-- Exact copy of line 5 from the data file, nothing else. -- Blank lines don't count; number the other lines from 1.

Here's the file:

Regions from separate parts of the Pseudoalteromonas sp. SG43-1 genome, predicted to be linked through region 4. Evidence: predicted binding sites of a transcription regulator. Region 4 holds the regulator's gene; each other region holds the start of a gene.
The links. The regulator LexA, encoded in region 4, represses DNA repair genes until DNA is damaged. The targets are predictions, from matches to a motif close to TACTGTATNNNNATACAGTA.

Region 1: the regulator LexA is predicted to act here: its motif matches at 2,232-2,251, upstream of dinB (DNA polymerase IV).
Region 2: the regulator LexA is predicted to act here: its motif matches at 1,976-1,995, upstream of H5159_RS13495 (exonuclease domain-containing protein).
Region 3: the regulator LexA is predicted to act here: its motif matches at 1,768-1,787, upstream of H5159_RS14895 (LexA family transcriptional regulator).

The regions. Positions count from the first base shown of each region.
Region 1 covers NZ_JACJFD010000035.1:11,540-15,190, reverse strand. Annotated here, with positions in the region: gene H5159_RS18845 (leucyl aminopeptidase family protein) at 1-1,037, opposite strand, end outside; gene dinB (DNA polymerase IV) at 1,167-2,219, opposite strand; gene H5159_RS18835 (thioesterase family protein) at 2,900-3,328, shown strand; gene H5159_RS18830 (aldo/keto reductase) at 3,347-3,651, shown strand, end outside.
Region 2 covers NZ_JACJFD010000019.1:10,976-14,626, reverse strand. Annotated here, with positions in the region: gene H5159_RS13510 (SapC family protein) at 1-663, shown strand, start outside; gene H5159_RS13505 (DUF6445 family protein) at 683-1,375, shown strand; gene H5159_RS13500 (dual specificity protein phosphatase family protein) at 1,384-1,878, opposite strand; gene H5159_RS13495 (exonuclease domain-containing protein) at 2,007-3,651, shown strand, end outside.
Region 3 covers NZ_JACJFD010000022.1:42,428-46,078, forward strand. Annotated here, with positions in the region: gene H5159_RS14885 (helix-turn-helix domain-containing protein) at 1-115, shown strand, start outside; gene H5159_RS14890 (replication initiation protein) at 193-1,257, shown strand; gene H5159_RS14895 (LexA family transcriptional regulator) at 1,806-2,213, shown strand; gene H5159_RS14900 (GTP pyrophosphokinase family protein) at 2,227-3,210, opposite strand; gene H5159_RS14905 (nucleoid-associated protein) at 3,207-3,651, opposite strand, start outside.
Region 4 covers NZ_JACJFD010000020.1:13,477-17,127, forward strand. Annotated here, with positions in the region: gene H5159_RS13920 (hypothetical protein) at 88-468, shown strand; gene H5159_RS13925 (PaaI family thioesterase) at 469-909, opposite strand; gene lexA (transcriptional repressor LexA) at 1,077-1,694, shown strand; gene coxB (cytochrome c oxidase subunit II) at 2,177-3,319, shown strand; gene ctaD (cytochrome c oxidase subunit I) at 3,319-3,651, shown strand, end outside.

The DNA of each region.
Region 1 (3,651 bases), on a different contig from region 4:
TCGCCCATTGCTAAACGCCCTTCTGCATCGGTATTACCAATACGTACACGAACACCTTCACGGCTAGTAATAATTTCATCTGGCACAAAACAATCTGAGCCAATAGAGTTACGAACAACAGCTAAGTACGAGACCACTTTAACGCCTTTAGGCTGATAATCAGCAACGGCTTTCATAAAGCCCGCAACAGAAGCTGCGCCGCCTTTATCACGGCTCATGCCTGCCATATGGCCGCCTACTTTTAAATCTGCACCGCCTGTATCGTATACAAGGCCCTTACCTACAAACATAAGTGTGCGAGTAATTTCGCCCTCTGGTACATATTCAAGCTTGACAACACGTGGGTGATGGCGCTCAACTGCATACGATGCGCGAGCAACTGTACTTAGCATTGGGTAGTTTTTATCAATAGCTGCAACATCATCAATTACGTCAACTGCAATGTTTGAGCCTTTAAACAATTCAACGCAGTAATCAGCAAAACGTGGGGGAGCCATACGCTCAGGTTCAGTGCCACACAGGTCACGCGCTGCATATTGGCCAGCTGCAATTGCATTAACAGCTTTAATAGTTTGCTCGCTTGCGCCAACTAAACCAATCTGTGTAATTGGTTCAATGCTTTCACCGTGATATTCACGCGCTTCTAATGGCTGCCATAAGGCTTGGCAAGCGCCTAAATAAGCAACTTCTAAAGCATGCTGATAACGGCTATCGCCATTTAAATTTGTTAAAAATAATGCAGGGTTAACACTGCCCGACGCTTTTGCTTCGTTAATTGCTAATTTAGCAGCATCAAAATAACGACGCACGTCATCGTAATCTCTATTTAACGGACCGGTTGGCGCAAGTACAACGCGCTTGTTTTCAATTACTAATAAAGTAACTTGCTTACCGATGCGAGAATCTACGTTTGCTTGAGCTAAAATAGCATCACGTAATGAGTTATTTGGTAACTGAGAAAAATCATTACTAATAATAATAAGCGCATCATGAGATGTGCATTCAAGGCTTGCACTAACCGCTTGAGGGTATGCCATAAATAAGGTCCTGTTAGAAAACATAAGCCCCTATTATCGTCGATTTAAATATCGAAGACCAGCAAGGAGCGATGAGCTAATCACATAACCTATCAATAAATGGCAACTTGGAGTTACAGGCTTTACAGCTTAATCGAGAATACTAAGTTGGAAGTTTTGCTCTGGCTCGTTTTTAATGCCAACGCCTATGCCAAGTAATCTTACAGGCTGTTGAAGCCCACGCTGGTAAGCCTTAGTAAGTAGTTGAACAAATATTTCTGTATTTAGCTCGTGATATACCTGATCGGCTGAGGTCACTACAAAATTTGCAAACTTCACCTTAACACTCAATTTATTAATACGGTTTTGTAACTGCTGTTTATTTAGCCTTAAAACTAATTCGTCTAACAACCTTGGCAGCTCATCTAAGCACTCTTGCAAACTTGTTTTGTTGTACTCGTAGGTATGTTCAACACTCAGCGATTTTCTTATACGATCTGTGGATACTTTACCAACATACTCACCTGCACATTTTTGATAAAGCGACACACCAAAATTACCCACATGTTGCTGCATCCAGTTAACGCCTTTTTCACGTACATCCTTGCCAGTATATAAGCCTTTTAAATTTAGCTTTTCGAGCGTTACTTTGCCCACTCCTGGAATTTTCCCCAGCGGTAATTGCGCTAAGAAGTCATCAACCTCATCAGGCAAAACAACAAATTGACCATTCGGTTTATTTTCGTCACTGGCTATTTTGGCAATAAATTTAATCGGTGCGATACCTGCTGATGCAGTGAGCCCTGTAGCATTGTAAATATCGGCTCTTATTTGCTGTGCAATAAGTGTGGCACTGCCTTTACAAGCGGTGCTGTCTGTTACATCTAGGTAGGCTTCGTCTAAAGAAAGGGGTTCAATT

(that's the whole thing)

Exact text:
Region 3: the regulator LexA is predicted to act here: its motif matches at 1,768-1,787, upstream of H5159_RS14895 (LexA family transcriptional regulator).